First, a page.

Puppies are very easy to train, they're fresh, with yet no ingrained behaviors. They do exceptionally well with positive reinforcement.

The use of shock in puppies and dogs, especially with no previous escape/avoidance training (helping the puppy figure out which behaviors he needs to perform to stop the shock) may lead to a state where dogs may appear very tentative and may be scared to offer any new behaviors in fear that it may lead to punishment. Often this fear of interacting with the environment is confused by the untrained eye with a well-trained dog "who behaves."

Nicole Wilde explains this beautifully, she claims "There’s a definite difference between a dog whose body language says, 'Okay, I get it, you don’t want me to do that' and still looks bright and happy, and one whose light has been extinguished. The latter is unutterably sad to witness."

Many professional trainers and behaviorists who use science-based training oppose to using adversarial and confrontational training methods. Cesar Millan is notorious for making the public believe that with his magical touch, he can tame the wildest dogs. In reality, what he is doing is subjecting the dog to a state of learned helplessness. The dogs give up, giving the illusion of behaving when in reality they are in a subdued state of stress and fear!


How to Deal With Learned Helplessness in Dogs

So how do you deal with a dog who has been a victim of this? If you have a dog who seems to act subdued and is scared of interacting with the environment, you may want to help him become more confident.

The process is very gradual and takes time. However, it's also true that it's very rewarding. Keep in mind that it's often easy to label a dog just rescued from the shelter as shy, subdued and insecure. Often, you may wonder if the dog has been neglected and mistreated. Often, though, as these dogs get more acquainted with their new environment, they come out of their shell and show their true colors. Dog professionals have a name for this "the honeymoon period'. Basically, these dogs may act in certain ways the first few days and then act totally different once they "settle in."

So how do you help a dog that is very tentative in engaging and insecure? I have had good success using clicker training. I have seen tentative dogs bloom under my eyes as they discovered the bliss of how interacting with their environment provided them with rewards. And I must say that watching them come out of their shell is very rewarding for me as well.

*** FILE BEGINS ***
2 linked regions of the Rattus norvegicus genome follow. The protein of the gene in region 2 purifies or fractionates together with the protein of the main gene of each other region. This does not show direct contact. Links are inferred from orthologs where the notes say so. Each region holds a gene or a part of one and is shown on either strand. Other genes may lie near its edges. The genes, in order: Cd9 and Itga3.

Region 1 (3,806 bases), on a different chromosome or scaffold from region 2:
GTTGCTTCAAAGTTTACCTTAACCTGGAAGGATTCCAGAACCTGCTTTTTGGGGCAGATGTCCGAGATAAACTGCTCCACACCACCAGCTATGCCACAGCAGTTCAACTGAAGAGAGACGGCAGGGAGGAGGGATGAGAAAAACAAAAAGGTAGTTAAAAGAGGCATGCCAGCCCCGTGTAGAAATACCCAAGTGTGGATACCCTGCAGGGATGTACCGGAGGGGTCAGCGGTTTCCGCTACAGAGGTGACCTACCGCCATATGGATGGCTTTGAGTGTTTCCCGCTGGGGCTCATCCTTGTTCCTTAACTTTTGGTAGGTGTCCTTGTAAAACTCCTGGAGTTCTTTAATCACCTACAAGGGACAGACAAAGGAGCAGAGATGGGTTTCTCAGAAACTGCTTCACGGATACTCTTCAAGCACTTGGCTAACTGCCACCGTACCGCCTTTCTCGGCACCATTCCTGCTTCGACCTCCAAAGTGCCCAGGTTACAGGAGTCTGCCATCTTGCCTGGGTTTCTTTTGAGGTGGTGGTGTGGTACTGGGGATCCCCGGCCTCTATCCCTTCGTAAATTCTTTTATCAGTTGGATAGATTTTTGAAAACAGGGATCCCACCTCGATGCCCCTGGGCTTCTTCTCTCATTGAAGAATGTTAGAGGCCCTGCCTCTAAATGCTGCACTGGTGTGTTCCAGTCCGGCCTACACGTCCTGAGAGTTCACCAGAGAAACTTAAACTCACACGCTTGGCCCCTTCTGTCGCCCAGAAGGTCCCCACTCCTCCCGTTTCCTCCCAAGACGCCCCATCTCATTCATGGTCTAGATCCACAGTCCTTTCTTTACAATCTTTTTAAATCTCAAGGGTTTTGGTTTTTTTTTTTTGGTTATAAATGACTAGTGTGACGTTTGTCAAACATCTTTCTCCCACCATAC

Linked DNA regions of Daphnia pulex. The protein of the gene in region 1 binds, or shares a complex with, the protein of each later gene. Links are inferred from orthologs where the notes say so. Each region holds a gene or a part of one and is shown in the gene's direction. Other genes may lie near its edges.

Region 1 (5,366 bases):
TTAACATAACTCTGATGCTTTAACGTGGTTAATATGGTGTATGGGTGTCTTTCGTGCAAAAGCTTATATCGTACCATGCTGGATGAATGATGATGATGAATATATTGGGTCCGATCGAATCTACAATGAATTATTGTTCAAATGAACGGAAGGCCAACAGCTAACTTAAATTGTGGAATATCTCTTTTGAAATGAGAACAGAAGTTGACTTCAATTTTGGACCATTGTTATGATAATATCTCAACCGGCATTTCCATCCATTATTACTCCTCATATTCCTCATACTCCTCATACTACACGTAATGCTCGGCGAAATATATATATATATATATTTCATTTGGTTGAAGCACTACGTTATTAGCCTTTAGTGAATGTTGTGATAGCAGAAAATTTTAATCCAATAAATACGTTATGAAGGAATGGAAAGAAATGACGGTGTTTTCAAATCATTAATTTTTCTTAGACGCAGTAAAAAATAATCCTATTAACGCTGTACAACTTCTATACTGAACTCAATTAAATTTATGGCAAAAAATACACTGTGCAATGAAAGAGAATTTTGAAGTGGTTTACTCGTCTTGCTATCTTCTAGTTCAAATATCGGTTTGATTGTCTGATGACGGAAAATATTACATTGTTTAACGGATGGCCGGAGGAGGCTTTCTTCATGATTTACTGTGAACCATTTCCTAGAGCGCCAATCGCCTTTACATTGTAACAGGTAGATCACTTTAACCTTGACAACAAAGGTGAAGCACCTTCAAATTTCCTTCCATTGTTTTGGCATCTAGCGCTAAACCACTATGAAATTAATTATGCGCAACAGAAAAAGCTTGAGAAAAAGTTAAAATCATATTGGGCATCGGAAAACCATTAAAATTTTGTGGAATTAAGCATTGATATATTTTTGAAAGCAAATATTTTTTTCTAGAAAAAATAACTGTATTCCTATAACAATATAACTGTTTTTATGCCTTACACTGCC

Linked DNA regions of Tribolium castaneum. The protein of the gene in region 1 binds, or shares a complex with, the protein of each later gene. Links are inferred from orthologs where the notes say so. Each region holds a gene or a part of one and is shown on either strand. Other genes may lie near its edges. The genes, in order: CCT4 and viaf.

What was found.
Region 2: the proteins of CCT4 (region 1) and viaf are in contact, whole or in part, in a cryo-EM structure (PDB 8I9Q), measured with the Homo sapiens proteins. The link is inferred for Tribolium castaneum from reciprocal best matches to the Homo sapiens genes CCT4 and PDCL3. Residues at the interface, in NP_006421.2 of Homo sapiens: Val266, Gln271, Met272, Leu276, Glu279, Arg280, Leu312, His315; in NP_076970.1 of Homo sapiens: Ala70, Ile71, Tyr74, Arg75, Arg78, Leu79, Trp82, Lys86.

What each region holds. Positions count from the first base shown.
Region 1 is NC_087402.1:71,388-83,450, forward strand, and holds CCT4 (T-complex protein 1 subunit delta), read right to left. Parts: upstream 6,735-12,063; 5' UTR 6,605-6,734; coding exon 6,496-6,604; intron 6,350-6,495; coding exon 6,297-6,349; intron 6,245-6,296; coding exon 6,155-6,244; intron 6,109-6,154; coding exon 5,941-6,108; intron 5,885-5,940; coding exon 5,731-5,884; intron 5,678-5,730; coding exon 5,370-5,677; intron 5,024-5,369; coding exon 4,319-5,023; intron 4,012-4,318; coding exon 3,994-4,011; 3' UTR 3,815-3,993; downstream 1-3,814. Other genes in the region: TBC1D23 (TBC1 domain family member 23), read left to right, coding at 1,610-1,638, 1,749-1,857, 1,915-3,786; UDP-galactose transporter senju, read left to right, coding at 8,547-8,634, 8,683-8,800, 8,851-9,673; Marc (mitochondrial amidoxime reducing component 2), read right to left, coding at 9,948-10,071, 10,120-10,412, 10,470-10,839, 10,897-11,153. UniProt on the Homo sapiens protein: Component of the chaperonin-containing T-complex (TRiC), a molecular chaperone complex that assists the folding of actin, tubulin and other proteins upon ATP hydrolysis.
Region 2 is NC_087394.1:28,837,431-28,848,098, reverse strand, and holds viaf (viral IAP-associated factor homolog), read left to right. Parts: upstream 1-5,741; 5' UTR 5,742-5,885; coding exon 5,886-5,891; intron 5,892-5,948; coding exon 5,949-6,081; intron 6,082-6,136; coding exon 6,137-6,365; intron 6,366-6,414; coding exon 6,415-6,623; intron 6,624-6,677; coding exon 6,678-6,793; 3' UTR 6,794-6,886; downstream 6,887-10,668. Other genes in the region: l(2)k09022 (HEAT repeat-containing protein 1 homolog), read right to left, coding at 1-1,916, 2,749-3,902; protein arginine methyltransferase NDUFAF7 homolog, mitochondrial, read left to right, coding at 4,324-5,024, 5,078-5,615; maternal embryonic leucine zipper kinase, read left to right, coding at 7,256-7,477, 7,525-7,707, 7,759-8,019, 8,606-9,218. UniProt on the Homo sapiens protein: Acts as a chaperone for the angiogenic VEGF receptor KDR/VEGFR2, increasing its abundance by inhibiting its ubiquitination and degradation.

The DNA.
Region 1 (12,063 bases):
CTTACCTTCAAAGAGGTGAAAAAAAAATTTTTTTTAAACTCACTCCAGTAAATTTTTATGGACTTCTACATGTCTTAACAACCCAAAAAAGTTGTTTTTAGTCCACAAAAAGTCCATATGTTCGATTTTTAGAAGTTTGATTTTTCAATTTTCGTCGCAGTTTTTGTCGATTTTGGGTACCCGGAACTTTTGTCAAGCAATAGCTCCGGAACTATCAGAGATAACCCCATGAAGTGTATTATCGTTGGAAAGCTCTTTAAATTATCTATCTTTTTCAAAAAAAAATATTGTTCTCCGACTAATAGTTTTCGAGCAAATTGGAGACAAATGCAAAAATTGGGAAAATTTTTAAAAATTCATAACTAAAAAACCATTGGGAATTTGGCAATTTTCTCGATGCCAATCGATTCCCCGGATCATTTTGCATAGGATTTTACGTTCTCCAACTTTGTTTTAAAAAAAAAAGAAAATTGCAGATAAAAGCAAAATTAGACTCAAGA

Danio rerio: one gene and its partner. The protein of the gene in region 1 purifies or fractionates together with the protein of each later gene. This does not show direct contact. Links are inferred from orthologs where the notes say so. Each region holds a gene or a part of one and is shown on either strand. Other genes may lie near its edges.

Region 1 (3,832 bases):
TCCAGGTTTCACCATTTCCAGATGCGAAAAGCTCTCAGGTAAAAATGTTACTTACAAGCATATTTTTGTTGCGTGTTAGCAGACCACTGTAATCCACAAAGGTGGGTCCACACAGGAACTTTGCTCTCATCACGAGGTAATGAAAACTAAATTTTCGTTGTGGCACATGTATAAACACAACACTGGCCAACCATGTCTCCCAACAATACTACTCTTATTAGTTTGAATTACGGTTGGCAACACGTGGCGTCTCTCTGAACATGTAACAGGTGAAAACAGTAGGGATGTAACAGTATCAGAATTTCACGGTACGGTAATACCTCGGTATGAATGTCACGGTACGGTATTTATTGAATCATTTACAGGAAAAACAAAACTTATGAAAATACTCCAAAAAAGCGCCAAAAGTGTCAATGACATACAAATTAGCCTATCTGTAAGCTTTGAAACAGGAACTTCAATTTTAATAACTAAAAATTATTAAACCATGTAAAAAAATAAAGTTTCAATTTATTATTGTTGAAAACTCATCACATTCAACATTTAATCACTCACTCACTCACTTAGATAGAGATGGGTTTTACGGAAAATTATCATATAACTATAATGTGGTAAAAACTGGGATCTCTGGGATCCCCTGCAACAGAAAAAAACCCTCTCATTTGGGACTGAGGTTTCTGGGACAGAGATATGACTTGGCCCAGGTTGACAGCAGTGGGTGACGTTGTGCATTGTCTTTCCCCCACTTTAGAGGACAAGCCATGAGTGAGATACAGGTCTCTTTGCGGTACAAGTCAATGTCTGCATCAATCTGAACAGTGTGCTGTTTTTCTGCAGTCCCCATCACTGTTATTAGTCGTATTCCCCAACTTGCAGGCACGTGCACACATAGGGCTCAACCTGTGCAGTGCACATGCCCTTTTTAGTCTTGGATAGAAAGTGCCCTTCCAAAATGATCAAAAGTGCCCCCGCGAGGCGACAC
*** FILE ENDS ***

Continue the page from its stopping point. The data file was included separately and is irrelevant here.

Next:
As Nicole Wilde puts it, by working on encouraging behavior we can "change learned helplessness into learned joyfulness."

This content is accurate and true to the best of the author’s knowledge and is not meant to substitute for formal and individualized advice from a qualified professional.

© 2013 Adrienne Farricelli


Adrienne Farricelli (author) on June 10, 2013:

Ladydeonne, thanks for stopping by! We really don't apply it, it's a state dogs fall into and that need help. Thanks for the votes up and share!

Adrienne Farricelli (author) on June 10, 2013:

Thanks for stopping by emshappyk9s!

Adrienne Farricelli (author) on June 10, 2013:

Thanks Eiddwen for sharing. As always, thanks for stooping by!

Deonne Anderson from Florence, SC on June 10, 2013:

Applying Martin Seligman's Learned Helplessness Theory as a means of working with dogs in distress or those that have been abused is genius. We all know that dogs suffer from depression and separation anxiety. I had forgotten that they can also fall prey to Learned Helplessness. Great hub.

Voted up and shared.

Emily Scott from Clovis CA on June 09, 2013:

Well written, thank you.

Eiddwen from Wales on June 09, 2013:

Brilliant and sharing onto my family.

So well presented and interesting.


Adrienne Farricelli (author) on June 08, 2013:

Thanks for stopping by Bob. Love the learned helplessness example you provided!

Bob Bamberg on June 08, 2013:

Very interesting concept, alexadry. Learned helplessness could explain why dogs so often seem oblivious to the simple and obvious solution to a dilemma they're facing. I should think it is common for owners to inadvertently instill the condition when training their dogs.

The condition can also explain the part of the jobs report where economists and analysts say that the numbers don't account for the people who have just given up and withdrew from the job market.

Voted up, useful and interesting.